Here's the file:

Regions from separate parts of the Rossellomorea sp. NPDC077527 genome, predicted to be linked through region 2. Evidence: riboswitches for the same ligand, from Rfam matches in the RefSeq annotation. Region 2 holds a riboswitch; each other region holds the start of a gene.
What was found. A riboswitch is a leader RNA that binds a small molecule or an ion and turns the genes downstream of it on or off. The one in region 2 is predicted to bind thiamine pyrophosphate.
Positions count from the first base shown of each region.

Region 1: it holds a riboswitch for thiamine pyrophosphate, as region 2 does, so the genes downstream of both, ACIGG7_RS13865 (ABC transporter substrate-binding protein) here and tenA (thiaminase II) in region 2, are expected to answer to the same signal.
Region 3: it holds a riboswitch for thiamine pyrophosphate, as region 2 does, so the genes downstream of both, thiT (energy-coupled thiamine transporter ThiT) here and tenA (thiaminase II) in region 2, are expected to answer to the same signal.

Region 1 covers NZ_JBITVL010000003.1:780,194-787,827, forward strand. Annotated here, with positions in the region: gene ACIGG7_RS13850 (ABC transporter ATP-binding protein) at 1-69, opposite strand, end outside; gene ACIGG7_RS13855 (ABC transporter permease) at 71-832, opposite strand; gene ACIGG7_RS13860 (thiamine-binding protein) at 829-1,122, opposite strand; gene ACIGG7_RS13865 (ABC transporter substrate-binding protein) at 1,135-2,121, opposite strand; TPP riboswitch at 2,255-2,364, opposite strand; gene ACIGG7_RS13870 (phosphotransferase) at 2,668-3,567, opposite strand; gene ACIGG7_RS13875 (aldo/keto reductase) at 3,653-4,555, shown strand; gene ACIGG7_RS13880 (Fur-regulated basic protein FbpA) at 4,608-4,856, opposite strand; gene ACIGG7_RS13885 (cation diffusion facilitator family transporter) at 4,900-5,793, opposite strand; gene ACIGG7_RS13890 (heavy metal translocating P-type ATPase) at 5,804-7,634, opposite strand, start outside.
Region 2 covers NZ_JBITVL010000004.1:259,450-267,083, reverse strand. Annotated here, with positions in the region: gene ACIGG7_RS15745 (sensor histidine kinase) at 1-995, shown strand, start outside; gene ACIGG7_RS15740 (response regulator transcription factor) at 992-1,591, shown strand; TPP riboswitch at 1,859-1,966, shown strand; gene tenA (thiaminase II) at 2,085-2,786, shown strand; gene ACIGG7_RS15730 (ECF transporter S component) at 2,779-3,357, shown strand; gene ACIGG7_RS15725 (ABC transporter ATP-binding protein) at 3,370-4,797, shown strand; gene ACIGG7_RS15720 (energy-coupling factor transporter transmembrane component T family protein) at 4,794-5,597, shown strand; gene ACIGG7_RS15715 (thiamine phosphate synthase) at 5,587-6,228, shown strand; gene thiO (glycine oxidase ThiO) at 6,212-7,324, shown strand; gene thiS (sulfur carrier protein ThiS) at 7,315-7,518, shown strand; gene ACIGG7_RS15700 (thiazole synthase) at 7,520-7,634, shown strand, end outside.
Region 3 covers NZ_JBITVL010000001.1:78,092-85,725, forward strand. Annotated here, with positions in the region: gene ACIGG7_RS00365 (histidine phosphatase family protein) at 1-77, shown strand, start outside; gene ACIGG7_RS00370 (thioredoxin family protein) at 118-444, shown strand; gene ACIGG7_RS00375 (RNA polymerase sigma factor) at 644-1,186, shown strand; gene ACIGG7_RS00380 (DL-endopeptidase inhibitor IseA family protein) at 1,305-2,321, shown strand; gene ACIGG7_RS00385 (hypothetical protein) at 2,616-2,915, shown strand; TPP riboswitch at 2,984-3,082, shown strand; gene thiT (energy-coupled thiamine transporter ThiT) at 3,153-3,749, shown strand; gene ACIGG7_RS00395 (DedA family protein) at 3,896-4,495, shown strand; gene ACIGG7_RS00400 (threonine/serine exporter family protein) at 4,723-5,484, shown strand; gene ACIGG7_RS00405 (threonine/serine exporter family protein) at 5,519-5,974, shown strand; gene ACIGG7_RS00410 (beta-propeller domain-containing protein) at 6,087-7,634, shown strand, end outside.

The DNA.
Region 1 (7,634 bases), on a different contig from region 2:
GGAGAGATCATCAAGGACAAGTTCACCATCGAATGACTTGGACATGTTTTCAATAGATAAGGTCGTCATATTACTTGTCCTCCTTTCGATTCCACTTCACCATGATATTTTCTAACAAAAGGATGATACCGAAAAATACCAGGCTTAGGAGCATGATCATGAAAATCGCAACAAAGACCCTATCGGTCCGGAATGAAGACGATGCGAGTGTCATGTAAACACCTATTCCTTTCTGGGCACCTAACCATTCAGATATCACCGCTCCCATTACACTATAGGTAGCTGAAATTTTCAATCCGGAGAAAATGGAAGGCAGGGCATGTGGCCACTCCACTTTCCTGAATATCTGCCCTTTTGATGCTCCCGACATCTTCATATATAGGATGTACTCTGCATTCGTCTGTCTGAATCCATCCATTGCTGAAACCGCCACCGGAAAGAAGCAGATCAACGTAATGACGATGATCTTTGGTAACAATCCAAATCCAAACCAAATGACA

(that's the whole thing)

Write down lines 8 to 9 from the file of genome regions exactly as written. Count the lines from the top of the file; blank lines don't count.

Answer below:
Region 3 covers NZ_JBITVL010000001.1:78,092-85,725, forward strand. Annotated here, with positions in the region: gene ACIGG7_RS00365 (histidine phosphatase family protein) at 1-77, shown strand, start outside; gene ACIGG7_RS00370 (thioredoxin family protein) at 118-444, shown strand; gene ACIGG7_RS00375 (RNA polymerase sigma factor) at 644-1,186, shown strand; gene ACIGG7_RS00380 (DL-endopeptidase inhibitor IseA family protein) at 1,305-2,321, shown strand; gene ACIGG7_RS00385 (hypothetical protein) at 2,616-2,915, shown strand; TPP riboswitch at 2,984-3,082, shown strand; gene thiT (energy-coupled thiamine transporter ThiT) at 3,153-3,749, shown strand; gene ACIGG7_RS00395 (DedA family protein) at 3,896-4,495, shown strand; gene ACIGG7_RS00400 (threonine/serine exporter family protein) at 4,723-5,484, shown strand; gene ACIGG7_RS00405 (threonine/serine exporter family protein) at 5,519-5,974, shown strand; gene ACIGG7_RS00410 (beta-propeller domain-containing protein) at 6,087-7,634, shown strand, end outside.

The DNA.